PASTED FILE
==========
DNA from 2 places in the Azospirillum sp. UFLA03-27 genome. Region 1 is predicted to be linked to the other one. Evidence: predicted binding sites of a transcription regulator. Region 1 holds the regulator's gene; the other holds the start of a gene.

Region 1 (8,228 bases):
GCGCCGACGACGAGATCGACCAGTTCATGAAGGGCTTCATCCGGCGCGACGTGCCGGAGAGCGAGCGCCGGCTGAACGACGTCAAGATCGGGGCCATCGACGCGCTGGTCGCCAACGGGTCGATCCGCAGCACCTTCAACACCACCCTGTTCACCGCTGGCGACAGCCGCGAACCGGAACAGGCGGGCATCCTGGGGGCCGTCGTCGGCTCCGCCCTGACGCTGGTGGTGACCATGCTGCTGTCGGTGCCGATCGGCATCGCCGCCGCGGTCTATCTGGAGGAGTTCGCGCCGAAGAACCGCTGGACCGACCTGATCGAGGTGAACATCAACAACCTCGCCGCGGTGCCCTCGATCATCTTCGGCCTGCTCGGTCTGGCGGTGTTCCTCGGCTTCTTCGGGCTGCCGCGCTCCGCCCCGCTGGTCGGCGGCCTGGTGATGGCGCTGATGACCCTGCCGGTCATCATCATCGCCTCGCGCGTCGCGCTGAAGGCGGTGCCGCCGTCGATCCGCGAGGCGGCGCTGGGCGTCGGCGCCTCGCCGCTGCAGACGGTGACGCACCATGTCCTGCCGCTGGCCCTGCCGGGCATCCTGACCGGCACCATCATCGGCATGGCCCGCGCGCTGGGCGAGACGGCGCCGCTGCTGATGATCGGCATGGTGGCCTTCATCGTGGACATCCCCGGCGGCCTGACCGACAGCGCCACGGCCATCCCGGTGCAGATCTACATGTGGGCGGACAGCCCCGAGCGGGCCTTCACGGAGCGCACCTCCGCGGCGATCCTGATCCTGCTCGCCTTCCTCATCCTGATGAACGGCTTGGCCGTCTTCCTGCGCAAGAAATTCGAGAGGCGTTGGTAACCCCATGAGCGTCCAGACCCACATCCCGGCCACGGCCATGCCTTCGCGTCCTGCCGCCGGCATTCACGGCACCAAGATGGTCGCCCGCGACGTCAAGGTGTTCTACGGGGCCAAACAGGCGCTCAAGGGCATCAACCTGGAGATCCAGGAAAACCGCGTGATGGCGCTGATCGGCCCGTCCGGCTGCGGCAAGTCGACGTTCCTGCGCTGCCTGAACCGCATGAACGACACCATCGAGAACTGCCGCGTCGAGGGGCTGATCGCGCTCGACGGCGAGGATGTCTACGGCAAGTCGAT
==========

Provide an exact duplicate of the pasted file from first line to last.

DNA from 2 places in the Azospirillum sp. UFLA03-27 genome. Region 1 is predicted to be linked to the other one. Evidence: predicted binding sites of a transcription regulator. Region 1 holds the regulator's gene; the other holds the start of a gene.

Region 1 (8,228 bases):
GCGCCGACGACGAGATCGACCAGTTCATGAAGGGCTTCATCCGGCGCGACGTGCCGGAGAGCGAGCGCCGGCTGAACGACGTCAAGATCGGGGCCATCGACGCGCTGGTCGCCAACGGGTCGATCCGCAGCACCTTCAACACCACCCTGTTCACCGCTGGCGACAGCCGCGAACCGGAACAGGCGGGCATCCTGGGGGCCGTCGTCGGCTCCGCCCTGACGCTGGTGGTGACCATGCTGCTGTCGGTGCCGATCGGCATCGCCGCCGCGGTCTATCTGGAGGAGTTCGCGCCGAAGAACCGCTGGACCGACCTGATCGAGGTGAACATCAACAACCTCGCCGCGGTGCCCTCGATCATCTTCGGCCTGCTCGGTCTGGCGGTGTTCCTCGGCTTCTTCGGGCTGCCGCGCTCCGCCCCGCTGGTCGGCGGCCTGGTGATGGCGCTGATGACCCTGCCGGTCATCATCATCGCCTCGCGCGTCGCGCTGAAGGCGGTGCCGCCGTCGATCCGCGAGGCGGCGCTGGGCGTCGGCGCCTCGCCGCTGCAGACGGTGACGCACCATGTCCTGCCGCTGGCCCTGCCGGGCATCCTGACCGGCACCATCATCGGCATGGCCCGCGCGCTGGGCGAGACGGCGCCGCTGCTGATGATCGGCATGGTGGCCTTCATCGTGGACATCCCCGGCGGCCTGACCGACAGCGCCACGGCCATCCCGGTGCAGATCTACATGTGGGCGGACAGCCCCGAGCGGGCCTTCACGGAGCGCACCTCCGCGGCGATCCTGATCCTGCTCGCCTTCCTCATCCTGATGAACGGCTTGGCCGTCTTCCTGCGCAAGAAATTCGAGAGGCGTTGGTAACCCCATGAGCGTCCAGACCCACATCCCGGCCACGGCCATGCCTTCGCGTCCTGCCGCCGGCATTCACGGCACCAAGATGGTCGCCCGCGACGTCAAGGTGTTCTACGGGGCCAAACAGGCGCTCAAGGGCATCAACCTGGAGATCCAGGAAAACCGCGTGATGGCGCTGATCGGCCCGTCCGGCTGCGGCAAGTCGACGTTCCTGCGCTGCCTGAACCGCATGAACGACACCATCGAGAACTGCCGCGTCGAGGGGCTGATCGCGCTCGACGGCGAGGATGTCTACGGCAAGTCGAT